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Equal and more equal: Abkhazia’s passport policy

22 February 2019
Abkhazian residence permit and passport (abkhazinform.com)

As the issuance of new passports continues in Abkhazia, many non–ethnic Abkhaz — ethnic Armenians, Russians, Georgians, and others — fear the reason behind the new regulations is to deprive them of citizenship.

Ruslan Yaylyan, an ethnic Armenian from Abkhazia’s capital of Sukhum, told OC Media that when he applied for a new passport last year it was his second time applying for an Abkhazian passport and he did not expect any problems. However, ten days after submitting the required documents, Ruslan was asked to come to the passport office.

He recalls that the passport officer asked him rudely to bring his military ID, then his birth certificate, and then his conscription card. Ruslan says the process continued for three months.

During the 1992–1993 Georgian–Abkhaz war Ruslan was twelve years old and his family’s house,  along with all of his documents, was burnt down by Georgian troops. After the war, the process of recovering the documents wasn’t easy — many people used ad hoc certificates instead of passports.

Ruslan says he wasn’t officially registered as a resident of Abkhazia until 1999, but that he never left. He even served in the Abkhazian army, which he can prove with his military ID.

Ex post facto

The process of exchanging old passports for newer ones in Abkhazia has been in motion since 2016. Abkhazia’s Ministry of Internal Affairs told OC Media that around 140,000 passports are to be reissued.

A rule in the new citizenship law means that in order to replace their old passports with the updated ones, citizens of Abkhazia must prove that they lived in Abkhazia between 1994 and 1999.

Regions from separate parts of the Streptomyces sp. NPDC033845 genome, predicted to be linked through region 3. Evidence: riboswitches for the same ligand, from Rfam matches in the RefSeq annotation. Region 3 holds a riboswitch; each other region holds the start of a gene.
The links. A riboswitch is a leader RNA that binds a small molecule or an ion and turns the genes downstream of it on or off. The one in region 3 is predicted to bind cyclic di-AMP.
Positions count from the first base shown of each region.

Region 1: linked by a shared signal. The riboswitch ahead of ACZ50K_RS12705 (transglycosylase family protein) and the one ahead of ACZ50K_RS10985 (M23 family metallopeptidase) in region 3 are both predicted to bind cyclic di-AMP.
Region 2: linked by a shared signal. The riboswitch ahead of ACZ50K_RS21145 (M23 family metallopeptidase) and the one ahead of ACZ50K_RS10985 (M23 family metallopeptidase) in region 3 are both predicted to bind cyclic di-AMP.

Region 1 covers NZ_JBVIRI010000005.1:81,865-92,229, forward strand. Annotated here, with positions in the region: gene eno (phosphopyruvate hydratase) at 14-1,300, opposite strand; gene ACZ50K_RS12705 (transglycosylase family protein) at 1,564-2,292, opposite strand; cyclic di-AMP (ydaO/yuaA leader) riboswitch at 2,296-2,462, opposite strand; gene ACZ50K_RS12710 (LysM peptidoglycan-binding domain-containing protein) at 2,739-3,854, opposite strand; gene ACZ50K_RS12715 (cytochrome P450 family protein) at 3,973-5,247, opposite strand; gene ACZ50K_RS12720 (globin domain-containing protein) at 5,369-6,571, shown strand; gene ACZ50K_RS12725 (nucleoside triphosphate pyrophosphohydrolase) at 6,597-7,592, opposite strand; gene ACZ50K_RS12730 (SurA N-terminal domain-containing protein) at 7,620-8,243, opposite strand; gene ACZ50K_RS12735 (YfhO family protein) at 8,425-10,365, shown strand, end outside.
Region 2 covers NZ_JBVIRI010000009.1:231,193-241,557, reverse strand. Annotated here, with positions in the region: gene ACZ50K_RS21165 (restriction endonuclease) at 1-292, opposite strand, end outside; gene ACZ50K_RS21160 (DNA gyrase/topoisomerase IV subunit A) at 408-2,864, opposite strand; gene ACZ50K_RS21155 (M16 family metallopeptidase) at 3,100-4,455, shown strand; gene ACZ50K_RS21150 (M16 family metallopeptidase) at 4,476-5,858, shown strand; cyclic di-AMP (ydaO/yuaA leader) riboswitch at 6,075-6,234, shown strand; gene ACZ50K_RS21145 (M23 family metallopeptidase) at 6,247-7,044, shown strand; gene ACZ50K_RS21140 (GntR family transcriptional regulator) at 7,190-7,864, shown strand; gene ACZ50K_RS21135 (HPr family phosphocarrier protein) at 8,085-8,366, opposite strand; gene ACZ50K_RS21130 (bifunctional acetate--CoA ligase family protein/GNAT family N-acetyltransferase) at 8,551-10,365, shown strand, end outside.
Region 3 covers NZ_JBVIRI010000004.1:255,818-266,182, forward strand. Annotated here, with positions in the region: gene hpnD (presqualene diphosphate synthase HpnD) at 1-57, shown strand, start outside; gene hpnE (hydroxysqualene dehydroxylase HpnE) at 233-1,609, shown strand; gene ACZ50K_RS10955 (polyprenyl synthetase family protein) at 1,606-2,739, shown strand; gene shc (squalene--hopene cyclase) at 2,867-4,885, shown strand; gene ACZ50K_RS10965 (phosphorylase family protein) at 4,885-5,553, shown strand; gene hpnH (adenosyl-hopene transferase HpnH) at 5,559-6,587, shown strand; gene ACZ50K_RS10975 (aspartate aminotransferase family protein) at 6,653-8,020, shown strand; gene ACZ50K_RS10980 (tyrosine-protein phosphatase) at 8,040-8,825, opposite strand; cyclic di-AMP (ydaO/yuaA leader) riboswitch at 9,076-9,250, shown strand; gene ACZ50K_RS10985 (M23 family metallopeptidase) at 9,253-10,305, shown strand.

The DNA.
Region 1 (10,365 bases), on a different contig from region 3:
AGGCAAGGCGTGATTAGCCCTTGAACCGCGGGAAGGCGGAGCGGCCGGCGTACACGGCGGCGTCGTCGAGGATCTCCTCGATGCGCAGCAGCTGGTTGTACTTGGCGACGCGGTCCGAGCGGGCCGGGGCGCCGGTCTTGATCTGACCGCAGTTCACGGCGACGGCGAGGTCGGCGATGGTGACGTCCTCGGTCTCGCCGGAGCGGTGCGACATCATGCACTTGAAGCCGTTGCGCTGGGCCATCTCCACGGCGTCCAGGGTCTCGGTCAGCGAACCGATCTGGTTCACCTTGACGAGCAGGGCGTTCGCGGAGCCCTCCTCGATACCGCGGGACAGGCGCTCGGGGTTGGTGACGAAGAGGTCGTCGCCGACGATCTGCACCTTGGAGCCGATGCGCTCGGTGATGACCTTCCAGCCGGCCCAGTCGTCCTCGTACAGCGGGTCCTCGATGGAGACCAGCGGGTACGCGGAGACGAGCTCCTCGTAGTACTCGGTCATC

However, a number of non–ethnic Abkhaz citizens told OC Media they saw the rule as being discriminatory, claiming it was not being applied to ethnic Abkhaz people.

Issues arose after the 2005 citizenship law turned out to be retroactive. The 2005 law annulled the previous citizenship law adopted in 1993, essentially stripping citizenship from people who had been granted it under the previous law.

According to article 5 of the 2005 citizenship law, to be eligible for citizenship a person must have permanently resided in the territory of Abkhazia for at least five years at the time of Abkhazia’s 1999 declaration of independence and must not have renounced their citizenship.

‘People who left Abkhazia between 1994–1999 didn’t understand that they would be breaking the law and could lose their citizenship’, says Oleg Papaskiri a lawyer in Abkhazia.

‘Applying the [2005] law on citizenship against those who didn’t live in Abkhazia at that time or those who did but can’t prove it as they are trying to obtain new passports is illegal’, Papaskiri tells OC Media.

The same 2005 law states that citizenship of Abkhazia is equal no matter how it was acquired. It also states that a person living abroad is not grounds to revoke their citizenship and that depriving someone of citizenship requires a presidential decree.

A Russian manbag

Ruslan says that each of his trips to the passport office ended with a ‘new adventure’.

‘Once I even brought along my commander and neighbours as witnesses but even that wasn’t enough for the passport office. At some point it seemed to me that the problem wasn’t in the documents, that they just wanted to shake out some money’, Ruslan says.

‘Another time when I came, one of the officers saw me and said, “uh-huh, you walk around with a manbag? So you live in Russia?” For me, this was so outrageous and brazen that I could hardly restrain myself. And this is how most of the passport office staff behave. I won’t even mention the huge queues there. They let their acquaintances jump the queue while elderly people stand there for hours’, Ruslan says.

‘In the end, I received my passport, although it came with humiliation. If they hadn’t given it to me, I would probably have sold everything and left the country. You won’t get a job in Abkhazia without a passport’.

‘Taken anyway’